Understanding the preprocessor

This is an introduction to the code preprocessor.

The preprocessor is used to transform your sources before compilation. It allows you to include other files and to define macros that will be expanded when used in the source. It behaves similar to the C preprocessor, with some differences.
Important: It is recommended to avoid using the preprocessor if there is an alternative in the native language. For example, instead of defining program constants with an &define macro, use the CONSTANT instruction. Other language features such as IMPORT FGL increase code readability and modular programming, without the need of a preprocessor.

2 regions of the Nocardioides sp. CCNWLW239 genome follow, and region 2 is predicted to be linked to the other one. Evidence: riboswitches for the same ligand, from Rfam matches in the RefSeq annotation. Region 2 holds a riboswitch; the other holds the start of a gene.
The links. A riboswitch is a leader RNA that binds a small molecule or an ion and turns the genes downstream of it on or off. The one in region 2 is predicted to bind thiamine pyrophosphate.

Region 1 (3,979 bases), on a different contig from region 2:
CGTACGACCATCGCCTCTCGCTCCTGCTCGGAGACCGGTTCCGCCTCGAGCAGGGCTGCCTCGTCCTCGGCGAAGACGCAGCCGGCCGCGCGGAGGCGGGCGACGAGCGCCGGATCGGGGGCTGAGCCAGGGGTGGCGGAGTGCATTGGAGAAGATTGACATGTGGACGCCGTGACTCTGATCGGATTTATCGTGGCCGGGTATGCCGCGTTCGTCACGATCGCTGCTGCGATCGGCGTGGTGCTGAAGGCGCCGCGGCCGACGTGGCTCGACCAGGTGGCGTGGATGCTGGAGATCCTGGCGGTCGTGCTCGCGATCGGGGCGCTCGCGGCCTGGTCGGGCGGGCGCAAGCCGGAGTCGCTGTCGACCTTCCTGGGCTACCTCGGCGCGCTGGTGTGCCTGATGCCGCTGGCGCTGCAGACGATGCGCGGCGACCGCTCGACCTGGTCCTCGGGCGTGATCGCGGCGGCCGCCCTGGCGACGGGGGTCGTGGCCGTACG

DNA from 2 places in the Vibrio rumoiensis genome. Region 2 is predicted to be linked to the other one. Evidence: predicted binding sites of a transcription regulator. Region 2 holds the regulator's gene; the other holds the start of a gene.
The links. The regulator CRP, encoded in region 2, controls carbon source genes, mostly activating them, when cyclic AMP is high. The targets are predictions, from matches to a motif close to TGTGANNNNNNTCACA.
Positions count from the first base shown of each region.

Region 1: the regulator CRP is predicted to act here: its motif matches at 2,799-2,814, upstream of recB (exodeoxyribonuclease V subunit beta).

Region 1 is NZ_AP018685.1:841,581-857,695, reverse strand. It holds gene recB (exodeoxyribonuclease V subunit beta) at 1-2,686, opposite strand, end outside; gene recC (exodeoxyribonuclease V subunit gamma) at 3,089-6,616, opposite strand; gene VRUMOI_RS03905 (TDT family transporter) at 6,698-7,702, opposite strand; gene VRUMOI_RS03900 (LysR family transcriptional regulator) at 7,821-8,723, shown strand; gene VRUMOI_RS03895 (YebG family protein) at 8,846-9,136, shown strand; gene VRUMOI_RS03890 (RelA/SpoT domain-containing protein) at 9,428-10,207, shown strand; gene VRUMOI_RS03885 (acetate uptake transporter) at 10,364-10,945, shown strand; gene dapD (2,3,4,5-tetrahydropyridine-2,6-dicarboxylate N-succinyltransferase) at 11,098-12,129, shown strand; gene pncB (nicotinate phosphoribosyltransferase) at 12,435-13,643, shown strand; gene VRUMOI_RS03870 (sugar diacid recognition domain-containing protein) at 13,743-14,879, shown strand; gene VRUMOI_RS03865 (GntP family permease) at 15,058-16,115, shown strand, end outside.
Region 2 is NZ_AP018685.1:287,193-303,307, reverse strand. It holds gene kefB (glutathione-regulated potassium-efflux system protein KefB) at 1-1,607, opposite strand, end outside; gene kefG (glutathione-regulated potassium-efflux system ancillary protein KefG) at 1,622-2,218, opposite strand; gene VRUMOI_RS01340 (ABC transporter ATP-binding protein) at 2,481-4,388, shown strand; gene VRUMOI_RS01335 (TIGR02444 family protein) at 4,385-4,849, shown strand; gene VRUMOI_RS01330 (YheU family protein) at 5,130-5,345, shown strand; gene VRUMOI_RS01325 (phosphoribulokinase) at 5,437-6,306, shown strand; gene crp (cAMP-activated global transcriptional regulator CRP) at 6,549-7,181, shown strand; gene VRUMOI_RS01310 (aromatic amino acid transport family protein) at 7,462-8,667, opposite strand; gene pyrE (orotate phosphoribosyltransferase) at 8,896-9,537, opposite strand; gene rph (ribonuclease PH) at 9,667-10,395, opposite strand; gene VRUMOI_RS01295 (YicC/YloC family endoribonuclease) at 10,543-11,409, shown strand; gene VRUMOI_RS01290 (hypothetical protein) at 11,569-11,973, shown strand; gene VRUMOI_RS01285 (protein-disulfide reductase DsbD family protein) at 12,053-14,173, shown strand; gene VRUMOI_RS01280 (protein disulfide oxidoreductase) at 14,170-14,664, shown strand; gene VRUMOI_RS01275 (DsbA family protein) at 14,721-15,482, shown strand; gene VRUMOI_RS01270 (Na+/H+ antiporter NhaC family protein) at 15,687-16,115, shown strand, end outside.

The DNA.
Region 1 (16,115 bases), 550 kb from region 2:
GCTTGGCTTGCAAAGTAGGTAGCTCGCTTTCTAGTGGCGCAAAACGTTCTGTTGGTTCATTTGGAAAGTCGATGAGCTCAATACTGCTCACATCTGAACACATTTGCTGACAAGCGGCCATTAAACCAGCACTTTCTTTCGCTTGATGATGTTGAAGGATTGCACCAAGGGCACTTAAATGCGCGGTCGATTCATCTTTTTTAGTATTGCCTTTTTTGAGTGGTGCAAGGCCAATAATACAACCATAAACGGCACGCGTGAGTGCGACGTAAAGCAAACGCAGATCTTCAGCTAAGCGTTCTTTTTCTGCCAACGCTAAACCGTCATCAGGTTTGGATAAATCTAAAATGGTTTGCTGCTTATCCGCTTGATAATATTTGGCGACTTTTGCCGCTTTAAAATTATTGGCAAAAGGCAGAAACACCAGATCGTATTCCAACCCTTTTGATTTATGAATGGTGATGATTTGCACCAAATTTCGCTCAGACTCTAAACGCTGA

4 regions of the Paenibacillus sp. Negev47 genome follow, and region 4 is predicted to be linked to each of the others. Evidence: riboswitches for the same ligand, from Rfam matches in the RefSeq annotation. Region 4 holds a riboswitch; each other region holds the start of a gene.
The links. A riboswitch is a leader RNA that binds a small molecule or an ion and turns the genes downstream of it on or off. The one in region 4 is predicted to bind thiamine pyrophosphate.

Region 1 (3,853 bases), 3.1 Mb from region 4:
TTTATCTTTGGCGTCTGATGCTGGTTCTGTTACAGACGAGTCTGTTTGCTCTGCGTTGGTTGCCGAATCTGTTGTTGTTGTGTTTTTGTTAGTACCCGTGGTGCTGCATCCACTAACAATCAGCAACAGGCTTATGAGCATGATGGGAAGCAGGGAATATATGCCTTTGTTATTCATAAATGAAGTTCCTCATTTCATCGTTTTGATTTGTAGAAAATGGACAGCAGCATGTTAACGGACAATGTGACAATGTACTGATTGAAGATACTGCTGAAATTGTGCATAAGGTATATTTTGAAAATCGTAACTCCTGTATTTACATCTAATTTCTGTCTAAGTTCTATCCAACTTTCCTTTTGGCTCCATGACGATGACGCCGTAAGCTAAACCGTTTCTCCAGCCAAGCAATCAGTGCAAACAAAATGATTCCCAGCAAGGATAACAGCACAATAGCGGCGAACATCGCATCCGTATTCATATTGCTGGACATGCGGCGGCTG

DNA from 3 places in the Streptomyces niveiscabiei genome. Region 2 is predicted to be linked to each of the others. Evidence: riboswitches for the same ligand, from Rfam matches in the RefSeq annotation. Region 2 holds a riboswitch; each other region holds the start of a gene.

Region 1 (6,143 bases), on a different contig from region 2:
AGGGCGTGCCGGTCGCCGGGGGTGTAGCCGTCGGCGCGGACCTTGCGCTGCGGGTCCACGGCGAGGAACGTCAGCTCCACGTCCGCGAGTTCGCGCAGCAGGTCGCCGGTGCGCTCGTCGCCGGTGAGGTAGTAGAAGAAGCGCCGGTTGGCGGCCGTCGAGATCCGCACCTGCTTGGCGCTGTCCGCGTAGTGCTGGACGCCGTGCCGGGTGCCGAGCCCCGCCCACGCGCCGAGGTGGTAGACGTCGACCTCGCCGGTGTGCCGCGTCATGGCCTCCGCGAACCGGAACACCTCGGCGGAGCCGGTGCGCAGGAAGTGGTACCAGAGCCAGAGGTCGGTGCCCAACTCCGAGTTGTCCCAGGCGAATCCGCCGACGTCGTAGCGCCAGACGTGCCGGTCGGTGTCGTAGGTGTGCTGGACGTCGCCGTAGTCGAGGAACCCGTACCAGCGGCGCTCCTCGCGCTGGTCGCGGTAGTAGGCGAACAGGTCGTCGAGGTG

The preprocessor transforms files as follows:

  • The source file is read and split into lines.
  • Continued lines are merged into one long line if it is part of a preprocessor definition.
  • Comments are not removed unless they appear in a macro definition.
  • Each line is split into a list of lexical tokens.

The preprocessor options can be passed as compilers command options.

The preprocessor implements the following features:
  1. File inclusion
  2. Conditional compilation
  3. Macro definition and expansion. There are different kind of macros:
  4. Macros can be defined with operators for:
  5. You can undefine macros.

If a preprocessing directive is invalid, the compilers will generate an .err file with the preprocessing error included in the source file at the line position where the problem exists. When using the -M option, preprocessor errors will be printed to stderr, like regular compiler errors.